In her book, Girl, Wash Your Face, Rachel Hollis shares a pretty clear message: you have to do the work and be the hero of your story. No one will do the hard things for you. Dreams are important and you need them, but, as Rachel says, you can’t live on hope. To make those dreams a reality requires a lot of uphill effort. In her podcast episode 72 about the daily practice that changed her life, she tells us we should write out our dreams, like it’s already reality, and then begin to reverse engineer what it will take to get you there.
So make your list and eat a frog first thing tomorrow morning!
And, in case you are doing some cleaning and want to know what cleaning products and tools (and a few books on home organization/care) I use, here’s my list of favorites. In my own life, having a clean and organized environment is necessary for my mental and emotional health. I am with Marie Kondo on this–the more clean and uncluttered your living spaces, the more you will enjoy your life.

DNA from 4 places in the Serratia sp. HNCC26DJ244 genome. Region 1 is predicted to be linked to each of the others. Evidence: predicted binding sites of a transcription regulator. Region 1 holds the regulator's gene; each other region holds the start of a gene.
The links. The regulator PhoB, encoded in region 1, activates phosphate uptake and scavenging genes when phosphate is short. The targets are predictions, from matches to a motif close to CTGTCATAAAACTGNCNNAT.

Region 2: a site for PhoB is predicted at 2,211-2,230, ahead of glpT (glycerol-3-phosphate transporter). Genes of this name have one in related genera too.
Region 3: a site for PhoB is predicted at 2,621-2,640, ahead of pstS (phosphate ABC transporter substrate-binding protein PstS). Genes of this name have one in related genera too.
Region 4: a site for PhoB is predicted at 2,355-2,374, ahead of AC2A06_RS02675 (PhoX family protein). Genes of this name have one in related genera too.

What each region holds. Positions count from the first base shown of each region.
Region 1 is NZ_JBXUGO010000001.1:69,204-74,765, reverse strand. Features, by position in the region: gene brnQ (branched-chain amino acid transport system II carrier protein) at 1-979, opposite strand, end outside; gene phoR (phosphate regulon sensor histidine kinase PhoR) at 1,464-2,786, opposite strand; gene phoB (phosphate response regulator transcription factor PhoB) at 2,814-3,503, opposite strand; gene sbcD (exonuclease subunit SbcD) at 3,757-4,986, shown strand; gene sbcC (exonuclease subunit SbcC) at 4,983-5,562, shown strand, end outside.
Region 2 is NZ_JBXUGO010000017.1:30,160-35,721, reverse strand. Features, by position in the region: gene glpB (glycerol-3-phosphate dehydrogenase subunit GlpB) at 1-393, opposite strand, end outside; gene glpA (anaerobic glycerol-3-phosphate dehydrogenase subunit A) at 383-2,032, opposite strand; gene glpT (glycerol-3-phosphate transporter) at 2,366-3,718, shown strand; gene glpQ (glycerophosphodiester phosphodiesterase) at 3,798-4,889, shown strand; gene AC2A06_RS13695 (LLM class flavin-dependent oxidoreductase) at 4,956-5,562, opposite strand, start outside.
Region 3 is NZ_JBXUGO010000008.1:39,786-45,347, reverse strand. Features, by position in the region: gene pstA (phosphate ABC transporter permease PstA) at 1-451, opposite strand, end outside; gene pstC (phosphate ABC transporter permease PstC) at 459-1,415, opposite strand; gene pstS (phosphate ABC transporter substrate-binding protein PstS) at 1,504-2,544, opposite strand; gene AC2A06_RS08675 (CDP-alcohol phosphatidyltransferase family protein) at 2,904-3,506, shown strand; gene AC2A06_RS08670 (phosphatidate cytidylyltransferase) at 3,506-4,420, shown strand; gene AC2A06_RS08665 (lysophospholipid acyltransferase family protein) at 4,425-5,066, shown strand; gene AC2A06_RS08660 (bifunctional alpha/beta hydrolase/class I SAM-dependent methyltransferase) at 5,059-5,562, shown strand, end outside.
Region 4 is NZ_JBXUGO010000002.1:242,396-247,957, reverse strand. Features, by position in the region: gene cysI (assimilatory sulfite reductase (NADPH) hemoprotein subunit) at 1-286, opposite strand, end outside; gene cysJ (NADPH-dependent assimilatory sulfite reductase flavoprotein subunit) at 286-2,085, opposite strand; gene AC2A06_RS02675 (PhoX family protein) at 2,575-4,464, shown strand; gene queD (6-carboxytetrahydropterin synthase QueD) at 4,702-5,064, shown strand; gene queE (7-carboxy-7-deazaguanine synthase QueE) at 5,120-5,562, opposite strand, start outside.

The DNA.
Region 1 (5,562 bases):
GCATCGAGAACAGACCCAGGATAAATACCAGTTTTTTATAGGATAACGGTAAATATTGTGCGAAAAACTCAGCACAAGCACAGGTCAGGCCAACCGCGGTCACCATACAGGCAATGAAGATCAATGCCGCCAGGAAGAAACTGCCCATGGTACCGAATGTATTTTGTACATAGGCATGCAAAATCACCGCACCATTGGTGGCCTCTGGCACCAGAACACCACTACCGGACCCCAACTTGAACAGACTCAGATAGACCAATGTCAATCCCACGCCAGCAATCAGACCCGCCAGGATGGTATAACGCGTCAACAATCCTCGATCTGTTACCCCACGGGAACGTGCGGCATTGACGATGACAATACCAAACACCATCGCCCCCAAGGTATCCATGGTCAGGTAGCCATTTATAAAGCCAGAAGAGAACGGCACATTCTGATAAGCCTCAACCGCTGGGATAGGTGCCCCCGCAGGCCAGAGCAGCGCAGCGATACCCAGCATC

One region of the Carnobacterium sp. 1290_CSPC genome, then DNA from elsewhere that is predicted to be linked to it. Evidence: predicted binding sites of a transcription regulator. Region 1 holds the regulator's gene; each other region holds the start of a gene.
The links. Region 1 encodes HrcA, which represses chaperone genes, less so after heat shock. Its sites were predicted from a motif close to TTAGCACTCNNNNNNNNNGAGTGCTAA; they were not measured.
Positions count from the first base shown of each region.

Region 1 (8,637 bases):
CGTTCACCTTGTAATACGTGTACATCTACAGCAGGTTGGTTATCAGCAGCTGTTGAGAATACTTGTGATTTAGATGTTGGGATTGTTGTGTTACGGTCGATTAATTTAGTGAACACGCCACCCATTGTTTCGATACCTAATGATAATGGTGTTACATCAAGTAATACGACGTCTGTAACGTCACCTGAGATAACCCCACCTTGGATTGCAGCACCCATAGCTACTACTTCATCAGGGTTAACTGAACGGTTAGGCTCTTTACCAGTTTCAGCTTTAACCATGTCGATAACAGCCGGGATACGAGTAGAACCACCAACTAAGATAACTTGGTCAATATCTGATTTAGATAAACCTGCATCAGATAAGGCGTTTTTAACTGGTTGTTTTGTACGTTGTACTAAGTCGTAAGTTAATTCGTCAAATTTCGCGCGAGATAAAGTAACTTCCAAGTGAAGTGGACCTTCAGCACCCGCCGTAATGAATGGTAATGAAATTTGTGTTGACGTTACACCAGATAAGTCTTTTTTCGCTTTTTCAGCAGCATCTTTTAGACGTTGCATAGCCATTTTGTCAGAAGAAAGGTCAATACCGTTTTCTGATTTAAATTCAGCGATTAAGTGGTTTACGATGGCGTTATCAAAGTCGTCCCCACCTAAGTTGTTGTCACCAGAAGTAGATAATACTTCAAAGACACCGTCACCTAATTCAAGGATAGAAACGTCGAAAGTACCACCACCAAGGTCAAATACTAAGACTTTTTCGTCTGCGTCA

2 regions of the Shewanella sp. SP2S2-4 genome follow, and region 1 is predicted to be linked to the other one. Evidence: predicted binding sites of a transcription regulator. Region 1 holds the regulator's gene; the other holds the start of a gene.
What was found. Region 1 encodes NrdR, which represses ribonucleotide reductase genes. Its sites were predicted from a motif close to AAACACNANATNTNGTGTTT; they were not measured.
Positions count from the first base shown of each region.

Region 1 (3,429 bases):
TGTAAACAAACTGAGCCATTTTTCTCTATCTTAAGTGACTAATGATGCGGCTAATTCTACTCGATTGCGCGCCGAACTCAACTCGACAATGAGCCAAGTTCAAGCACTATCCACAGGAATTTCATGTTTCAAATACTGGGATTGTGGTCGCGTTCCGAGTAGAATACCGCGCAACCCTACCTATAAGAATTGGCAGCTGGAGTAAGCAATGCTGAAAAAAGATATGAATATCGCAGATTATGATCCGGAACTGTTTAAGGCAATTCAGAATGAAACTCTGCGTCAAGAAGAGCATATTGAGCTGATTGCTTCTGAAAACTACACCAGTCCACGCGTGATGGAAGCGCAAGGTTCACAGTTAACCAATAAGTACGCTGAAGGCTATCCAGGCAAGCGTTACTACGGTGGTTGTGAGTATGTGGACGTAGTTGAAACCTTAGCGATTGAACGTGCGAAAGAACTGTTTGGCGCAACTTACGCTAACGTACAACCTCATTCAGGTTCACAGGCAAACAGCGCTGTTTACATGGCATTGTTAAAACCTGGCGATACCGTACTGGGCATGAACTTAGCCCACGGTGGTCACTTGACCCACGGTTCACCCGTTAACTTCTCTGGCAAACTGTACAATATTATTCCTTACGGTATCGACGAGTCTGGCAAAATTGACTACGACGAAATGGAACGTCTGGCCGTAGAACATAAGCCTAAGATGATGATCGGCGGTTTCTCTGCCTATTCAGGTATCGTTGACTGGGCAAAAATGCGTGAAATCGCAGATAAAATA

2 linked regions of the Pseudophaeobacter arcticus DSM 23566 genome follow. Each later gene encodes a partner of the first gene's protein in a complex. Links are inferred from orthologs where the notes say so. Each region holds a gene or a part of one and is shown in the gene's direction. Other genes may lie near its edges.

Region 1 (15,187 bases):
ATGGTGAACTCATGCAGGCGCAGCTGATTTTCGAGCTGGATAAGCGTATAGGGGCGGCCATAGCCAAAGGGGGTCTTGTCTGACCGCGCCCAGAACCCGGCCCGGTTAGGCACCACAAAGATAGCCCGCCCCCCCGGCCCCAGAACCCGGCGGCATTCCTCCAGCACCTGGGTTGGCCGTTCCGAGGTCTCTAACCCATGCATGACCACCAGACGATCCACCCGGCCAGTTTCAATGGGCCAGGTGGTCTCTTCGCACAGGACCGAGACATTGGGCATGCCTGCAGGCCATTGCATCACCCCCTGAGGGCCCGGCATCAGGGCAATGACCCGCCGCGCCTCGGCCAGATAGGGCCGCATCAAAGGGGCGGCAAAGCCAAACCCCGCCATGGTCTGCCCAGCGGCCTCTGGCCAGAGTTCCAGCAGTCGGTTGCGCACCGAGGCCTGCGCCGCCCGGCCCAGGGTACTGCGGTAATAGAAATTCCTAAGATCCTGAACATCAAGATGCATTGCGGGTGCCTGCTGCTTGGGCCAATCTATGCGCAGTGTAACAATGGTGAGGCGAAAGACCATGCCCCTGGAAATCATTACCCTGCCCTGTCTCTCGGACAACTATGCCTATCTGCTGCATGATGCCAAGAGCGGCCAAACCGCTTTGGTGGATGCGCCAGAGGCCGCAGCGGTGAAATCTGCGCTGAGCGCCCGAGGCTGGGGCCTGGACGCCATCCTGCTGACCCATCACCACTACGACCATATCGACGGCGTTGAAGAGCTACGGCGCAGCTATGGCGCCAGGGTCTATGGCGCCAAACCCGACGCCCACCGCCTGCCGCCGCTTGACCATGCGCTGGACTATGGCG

Here is where you will find some of my current sources of inspiration. I’m going to enjoy this windy, wintery weekend, listening to and looking out for the newly returned Redwing Blackbird and Eastern Bluebirds, and keeping busy in my studio making new products for my online shop and Etsy shop.
Music: Alan and I were fortunate to see The Punch Brothers at the State Theatre in Ithaca this past week. Chris Thile is the genius mandolin-playing front man whose voice can soar almost as high and sweet as his instrument. He plays and sings with such fluidity, grace, and energy that the crowd was riveted the entire evening. The rest of the band are all incredible musicians as well, and together they made it a joyful, memorable night for everyone.
Their latest album is called All Ashore.